During the height of the rice mobile era, an ambiguous red "R" adorned the body panels of many a torqueless import. Rumor has it that these badges were meant to warn onlookers of a car's on-track racing prowess. Notwithstanding, considering their steadfast aversion to acceleration, a more likely explanation is that these red Rs were merely a product of ESL students expressing their enthusiasm for the Roman alphabet they'd just learned about in school. It seems rather peculiar, then, that this relic of a bygone period has recently resurfaced on grilles of some of the finest muscle cars ever assembled. Ringbrothers (www.Ringbrothers.com) is the responsible party, and this Wisconsin-based shop is transforming a scarlet letter that was once mired in ignominy into a red badge of courage.
Look a little bit closer and you'll notice a "B" growing out the side of that big red "R." In recent years, muscle cars affixed with the official Ringbrothers logo have racked up an impressive list of accolades. Brothers Jim and Mike Ring's first foray into the spotlight was with a '67 Mustang fastback called Reactor. Powered by a Roush 427 small-block, it took home the 2007 Goodguys Street Machine of the Year award, and both the Ford Design award and the Mothers Shine award at the 2006 SEMA show. Proving that the first go-round wasn't a fluke, Jim and Mike earned a second Street Machine of the Year award in 2008 with their 454-powered '69 Camaro named Razor. The Camaro wasn't just a looker, either; it laid down some impressive lap times on the autocross course before nabbing the Goodguys trophy.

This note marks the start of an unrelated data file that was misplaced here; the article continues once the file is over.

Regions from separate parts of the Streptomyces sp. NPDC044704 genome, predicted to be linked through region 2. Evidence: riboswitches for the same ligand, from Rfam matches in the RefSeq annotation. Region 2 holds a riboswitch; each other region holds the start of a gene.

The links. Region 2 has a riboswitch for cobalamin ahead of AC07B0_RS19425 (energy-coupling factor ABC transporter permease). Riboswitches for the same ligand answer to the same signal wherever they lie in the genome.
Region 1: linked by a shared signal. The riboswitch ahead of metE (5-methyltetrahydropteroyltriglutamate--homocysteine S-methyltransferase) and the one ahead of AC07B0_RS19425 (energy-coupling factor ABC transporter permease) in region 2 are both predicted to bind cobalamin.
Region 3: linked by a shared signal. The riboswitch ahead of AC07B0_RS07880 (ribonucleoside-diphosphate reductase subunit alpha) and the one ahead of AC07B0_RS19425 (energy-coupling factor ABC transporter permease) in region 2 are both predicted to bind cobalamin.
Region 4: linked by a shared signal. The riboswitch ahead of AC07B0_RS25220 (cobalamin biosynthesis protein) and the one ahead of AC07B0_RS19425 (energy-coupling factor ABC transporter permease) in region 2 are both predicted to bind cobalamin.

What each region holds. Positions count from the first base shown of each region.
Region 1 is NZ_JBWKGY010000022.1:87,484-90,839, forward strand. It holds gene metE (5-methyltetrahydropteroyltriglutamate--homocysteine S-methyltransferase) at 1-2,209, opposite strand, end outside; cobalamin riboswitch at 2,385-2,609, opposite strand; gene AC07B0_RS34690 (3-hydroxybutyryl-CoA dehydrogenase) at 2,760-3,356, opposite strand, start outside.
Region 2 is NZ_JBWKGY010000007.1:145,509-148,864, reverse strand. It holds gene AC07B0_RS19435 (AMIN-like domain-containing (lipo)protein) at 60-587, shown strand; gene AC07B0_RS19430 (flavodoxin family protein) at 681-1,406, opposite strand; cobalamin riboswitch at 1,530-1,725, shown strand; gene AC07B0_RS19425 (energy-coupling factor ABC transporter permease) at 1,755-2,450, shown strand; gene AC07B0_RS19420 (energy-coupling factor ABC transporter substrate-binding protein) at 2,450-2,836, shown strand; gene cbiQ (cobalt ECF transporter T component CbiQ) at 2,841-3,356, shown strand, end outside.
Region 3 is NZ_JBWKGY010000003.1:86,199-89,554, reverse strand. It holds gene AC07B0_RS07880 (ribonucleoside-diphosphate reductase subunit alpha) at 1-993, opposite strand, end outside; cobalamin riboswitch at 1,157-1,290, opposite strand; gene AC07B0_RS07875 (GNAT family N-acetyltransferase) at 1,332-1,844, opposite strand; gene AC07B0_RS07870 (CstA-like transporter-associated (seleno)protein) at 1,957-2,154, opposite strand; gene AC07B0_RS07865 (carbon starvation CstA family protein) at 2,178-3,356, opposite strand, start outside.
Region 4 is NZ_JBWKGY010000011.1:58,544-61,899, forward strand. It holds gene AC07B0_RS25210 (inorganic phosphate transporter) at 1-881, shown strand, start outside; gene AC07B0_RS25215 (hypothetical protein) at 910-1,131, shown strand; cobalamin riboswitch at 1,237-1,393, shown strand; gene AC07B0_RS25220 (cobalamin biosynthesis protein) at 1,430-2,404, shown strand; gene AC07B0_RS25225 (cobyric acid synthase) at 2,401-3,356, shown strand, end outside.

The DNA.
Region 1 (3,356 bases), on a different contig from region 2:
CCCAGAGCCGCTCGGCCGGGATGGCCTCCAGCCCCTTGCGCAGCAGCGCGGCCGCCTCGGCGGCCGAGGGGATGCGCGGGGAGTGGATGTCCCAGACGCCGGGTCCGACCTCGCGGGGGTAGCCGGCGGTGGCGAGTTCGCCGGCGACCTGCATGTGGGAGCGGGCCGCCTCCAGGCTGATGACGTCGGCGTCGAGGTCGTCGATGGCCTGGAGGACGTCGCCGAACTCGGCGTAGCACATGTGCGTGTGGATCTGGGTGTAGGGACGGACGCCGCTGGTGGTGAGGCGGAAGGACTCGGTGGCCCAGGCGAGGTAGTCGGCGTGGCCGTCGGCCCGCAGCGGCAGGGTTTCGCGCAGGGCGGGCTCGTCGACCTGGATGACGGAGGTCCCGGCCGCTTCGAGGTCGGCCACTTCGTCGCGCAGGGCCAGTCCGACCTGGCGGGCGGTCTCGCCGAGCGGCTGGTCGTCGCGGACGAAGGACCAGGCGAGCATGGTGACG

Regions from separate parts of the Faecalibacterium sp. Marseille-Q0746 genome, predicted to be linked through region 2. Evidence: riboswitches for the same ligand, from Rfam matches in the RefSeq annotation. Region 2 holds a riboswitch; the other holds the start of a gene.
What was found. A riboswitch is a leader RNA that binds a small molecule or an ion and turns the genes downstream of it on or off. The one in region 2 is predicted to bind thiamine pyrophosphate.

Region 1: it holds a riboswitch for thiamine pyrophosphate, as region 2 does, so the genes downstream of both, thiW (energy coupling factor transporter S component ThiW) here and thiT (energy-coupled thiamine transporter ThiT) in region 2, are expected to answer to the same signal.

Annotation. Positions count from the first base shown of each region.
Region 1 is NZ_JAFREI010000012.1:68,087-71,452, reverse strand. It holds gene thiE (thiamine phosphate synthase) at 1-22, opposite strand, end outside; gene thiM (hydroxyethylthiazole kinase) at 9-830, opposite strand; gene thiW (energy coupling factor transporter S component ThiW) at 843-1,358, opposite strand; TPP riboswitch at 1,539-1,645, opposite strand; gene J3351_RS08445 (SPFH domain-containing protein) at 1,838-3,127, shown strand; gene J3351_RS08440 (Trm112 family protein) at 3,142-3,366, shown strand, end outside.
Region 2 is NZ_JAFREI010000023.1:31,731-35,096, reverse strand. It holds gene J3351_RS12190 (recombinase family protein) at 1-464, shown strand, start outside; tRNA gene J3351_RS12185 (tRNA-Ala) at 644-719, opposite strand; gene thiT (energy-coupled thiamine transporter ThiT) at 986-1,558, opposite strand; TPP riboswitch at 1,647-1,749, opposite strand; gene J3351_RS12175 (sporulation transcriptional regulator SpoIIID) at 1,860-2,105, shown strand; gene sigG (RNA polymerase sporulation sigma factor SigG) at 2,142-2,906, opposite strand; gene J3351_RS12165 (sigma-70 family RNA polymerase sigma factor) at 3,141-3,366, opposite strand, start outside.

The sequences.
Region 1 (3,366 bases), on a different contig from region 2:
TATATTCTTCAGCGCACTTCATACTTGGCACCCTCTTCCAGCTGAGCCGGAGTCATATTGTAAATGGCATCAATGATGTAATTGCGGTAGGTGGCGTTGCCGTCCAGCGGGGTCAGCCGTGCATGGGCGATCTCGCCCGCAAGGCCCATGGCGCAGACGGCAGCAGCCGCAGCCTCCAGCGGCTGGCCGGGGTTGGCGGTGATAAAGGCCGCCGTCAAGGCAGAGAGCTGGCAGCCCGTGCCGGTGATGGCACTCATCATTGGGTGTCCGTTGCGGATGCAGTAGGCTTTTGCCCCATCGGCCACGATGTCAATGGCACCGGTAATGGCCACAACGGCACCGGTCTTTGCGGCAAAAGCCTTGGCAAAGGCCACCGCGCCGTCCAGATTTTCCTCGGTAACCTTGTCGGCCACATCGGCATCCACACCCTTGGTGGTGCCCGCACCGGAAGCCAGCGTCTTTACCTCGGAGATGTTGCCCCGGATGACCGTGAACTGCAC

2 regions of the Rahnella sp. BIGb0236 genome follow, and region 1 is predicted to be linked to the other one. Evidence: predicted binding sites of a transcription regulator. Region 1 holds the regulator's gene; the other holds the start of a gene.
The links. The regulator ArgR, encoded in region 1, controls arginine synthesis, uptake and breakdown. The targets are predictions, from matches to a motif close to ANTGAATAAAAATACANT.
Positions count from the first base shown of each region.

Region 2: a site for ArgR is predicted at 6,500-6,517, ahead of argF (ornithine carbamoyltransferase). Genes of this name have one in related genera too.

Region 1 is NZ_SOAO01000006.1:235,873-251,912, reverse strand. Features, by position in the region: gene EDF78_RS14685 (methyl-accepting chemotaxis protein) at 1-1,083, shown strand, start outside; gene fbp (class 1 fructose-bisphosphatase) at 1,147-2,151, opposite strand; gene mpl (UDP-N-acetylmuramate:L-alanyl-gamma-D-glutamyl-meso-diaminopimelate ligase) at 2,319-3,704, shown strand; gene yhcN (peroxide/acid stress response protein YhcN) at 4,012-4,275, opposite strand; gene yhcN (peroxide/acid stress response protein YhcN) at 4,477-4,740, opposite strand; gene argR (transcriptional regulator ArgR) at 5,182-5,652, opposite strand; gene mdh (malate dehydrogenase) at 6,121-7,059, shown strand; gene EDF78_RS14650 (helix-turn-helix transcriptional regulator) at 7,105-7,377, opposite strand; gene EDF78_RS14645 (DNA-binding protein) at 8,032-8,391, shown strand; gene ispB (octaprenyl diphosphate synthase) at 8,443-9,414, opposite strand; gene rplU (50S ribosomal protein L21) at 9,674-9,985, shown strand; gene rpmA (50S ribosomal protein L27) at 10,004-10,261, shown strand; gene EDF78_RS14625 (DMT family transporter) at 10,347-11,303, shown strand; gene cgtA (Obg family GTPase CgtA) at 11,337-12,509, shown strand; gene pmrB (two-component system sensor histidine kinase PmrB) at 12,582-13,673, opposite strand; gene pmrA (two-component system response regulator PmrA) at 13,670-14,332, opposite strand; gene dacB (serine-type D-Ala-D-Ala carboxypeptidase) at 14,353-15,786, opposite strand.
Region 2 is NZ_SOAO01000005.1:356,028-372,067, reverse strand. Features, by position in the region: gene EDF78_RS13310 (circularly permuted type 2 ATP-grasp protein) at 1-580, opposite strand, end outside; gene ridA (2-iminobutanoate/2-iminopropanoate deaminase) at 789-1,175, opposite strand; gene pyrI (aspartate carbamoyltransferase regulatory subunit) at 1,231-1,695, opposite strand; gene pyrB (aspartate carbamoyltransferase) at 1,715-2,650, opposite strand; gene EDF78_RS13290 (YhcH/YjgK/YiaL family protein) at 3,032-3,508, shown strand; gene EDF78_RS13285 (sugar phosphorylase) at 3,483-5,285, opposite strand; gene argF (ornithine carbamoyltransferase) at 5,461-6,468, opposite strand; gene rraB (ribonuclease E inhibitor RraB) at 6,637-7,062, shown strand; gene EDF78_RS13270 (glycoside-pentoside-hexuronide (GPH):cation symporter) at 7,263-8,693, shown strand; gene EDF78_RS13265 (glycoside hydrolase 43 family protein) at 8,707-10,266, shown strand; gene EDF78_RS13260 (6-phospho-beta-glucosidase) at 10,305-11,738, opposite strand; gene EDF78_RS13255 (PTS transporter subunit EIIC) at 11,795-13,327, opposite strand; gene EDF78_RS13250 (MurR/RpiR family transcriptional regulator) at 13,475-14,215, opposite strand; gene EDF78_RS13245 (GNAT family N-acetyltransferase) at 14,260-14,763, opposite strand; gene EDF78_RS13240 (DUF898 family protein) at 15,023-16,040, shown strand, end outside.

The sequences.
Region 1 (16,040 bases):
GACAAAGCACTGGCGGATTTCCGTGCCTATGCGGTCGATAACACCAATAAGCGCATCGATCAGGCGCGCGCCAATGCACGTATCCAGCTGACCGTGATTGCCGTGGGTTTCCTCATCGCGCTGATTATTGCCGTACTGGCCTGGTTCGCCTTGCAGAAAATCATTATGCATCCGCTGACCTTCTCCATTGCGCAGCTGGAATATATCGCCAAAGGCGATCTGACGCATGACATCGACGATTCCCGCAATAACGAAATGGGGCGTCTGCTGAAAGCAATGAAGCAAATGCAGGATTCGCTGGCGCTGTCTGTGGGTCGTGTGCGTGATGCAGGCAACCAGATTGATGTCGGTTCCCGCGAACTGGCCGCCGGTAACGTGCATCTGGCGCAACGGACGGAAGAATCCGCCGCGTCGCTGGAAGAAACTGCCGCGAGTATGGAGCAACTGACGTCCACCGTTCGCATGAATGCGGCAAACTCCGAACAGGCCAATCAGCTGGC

The duo's next project turned out to be the most challenging to date, however, when customer Ken Smith commissioned the Ring boys to build a 1964 Ford Fairlane. While first-gen Camaros and fastback Mustangs are as mainstream as they get, Fairlanes never earned much street cred and many hot rodders don't even think of them as muscle cars. "To be honest, this car scared the hell out of us. We asked ourselves, 'What the hell are we going to do with a Fairlane?' " Jim says. "Not many people like them, and they're either built as stock restorations or as Thunderbolt clones. Trying to do something unique with a car like this really put our creative ability to the test."
It's been said that great craftsman do their best work in the wake of adversity, and the Ringbrothers' Fairlane is a testament to the shop's creativefortitude. Its skin is a harmonious blend of custom sheetmetal, carbon fiber, and machined billet aluminum trim pieces. Crisp, angular body lines effectively modernize the bulbous contours of FoMoCo's original design. It's an unmistakably aggressive yet minimalist look that very few shops can emulate, and it defines the very essence of every Ringbrothers creation. "I've always thought that the OEM prototypes that you see at car shows are the pinnacle of automotive design. They're the product of designers and engineers going crazy with their ideas before some bean counter gets the chance to mess everything up," Jim says. "That's the kind of unrestrained design philosophy that we try to integrate into each of our projects. We want them to look more like OEM prototypes than the typical hot rod. Sometimes this means you have to think outside the box and take a gamble by seeking out inspiration from unlikely places, and testing out new materials. In fact, I get a lot of ideas on what types of shapes and textures to use by walking through the aisles of Home Depot. A lot of high-end European cars, like Porsches and Lamborghinis, make industrial materials like machined aluminum and carbon fiber look really cool, so we try to incorporate these elements into our cars as well."